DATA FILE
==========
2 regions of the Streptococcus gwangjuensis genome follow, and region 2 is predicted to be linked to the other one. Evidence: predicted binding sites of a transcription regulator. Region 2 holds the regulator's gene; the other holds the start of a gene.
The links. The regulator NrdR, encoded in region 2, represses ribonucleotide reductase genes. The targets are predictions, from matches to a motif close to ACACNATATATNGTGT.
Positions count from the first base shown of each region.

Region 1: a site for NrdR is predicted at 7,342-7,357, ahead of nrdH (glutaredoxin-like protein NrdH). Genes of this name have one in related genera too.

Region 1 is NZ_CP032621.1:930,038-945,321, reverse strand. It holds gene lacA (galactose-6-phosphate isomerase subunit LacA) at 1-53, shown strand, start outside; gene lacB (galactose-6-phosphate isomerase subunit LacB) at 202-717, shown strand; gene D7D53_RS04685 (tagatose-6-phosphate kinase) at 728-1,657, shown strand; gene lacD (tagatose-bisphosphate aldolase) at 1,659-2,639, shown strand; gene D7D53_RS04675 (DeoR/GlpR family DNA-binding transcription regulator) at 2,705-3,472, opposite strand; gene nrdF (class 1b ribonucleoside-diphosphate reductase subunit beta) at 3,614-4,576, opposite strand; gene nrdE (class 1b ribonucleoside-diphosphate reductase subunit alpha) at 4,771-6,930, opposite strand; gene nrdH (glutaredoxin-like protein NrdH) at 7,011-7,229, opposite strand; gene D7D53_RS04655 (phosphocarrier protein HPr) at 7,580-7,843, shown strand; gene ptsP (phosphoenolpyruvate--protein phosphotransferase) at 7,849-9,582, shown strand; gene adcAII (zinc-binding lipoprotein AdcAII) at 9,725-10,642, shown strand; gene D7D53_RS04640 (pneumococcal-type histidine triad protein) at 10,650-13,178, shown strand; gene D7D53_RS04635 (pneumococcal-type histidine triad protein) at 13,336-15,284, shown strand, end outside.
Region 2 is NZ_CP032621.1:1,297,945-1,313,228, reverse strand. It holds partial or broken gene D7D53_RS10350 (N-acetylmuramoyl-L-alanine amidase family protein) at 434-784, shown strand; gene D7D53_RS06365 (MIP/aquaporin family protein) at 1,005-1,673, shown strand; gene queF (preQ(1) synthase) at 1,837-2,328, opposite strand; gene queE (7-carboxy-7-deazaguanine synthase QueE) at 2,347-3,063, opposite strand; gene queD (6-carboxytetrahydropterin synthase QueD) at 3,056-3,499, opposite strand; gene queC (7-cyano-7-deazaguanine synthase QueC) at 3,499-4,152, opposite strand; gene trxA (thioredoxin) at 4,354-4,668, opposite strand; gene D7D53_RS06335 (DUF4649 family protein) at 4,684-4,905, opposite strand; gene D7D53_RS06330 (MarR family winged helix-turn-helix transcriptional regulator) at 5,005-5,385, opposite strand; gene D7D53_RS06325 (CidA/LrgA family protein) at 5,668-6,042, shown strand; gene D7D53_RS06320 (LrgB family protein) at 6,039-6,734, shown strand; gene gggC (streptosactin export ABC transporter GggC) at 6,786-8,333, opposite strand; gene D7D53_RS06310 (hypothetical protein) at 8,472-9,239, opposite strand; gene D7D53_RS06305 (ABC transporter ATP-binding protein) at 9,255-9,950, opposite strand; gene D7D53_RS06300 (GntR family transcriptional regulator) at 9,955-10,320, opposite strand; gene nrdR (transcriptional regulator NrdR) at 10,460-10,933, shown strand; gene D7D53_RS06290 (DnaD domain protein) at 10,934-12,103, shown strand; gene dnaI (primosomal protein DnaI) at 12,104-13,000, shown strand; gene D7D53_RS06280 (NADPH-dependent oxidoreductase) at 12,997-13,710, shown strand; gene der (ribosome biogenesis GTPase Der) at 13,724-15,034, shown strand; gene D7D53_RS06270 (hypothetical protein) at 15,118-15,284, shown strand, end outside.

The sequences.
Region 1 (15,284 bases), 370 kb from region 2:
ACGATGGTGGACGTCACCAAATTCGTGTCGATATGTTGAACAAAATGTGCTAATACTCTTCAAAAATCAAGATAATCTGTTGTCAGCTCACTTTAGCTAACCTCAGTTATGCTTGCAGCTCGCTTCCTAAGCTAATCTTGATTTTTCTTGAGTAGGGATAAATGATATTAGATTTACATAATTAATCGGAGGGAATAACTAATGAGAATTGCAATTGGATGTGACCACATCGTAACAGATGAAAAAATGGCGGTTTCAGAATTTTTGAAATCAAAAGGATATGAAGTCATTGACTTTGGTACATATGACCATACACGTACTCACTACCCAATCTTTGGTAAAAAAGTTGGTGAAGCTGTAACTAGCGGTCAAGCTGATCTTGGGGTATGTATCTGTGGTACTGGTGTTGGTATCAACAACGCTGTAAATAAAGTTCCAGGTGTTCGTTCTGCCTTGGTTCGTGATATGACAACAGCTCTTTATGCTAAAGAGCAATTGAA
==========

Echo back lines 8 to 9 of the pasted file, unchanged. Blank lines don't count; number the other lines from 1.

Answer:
Region 1 (15,284 bases), 370 kb from region 2:
ACGATGGTGGACGTCACCAAATTCGTGTCGATATGTTGAACAAAATGTGCTAATACTCTTCAAAAATCAAGATAATCTGTTGTCAGCTCACTTTAGCTAACCTCAGTTATGCTTGCAGCTCGCTTCCTAAGCTAATCTTGATTTTTCTTGAGTAGGGATAAATGATATTAGATTTACATAATTAATCGGAGGGAATAACTAATGAGAATTGCAATTGGATGTGACCACATCGTAACAGATGAAAAAATGGCGGTTTCAGAATTTTTGAAATCAAAAGGATATGAAGTCATTGACTTTGGTACATATGACCATACACGTACTCACTACCCAATCTTTGGTAAAAAAGTTGGTGAAGCTGTAACTAGCGGTCAAGCTGATCTTGGGGTATGTATCTGTGGTACTGGTGTTGGTATCAACAACGCTGTAAATAAAGTTCCAGGTGTTCGTTCTGCCTTGGTTCGTGATATGACAACAGCTCTTTATGCTAAAGAGCAATTGAA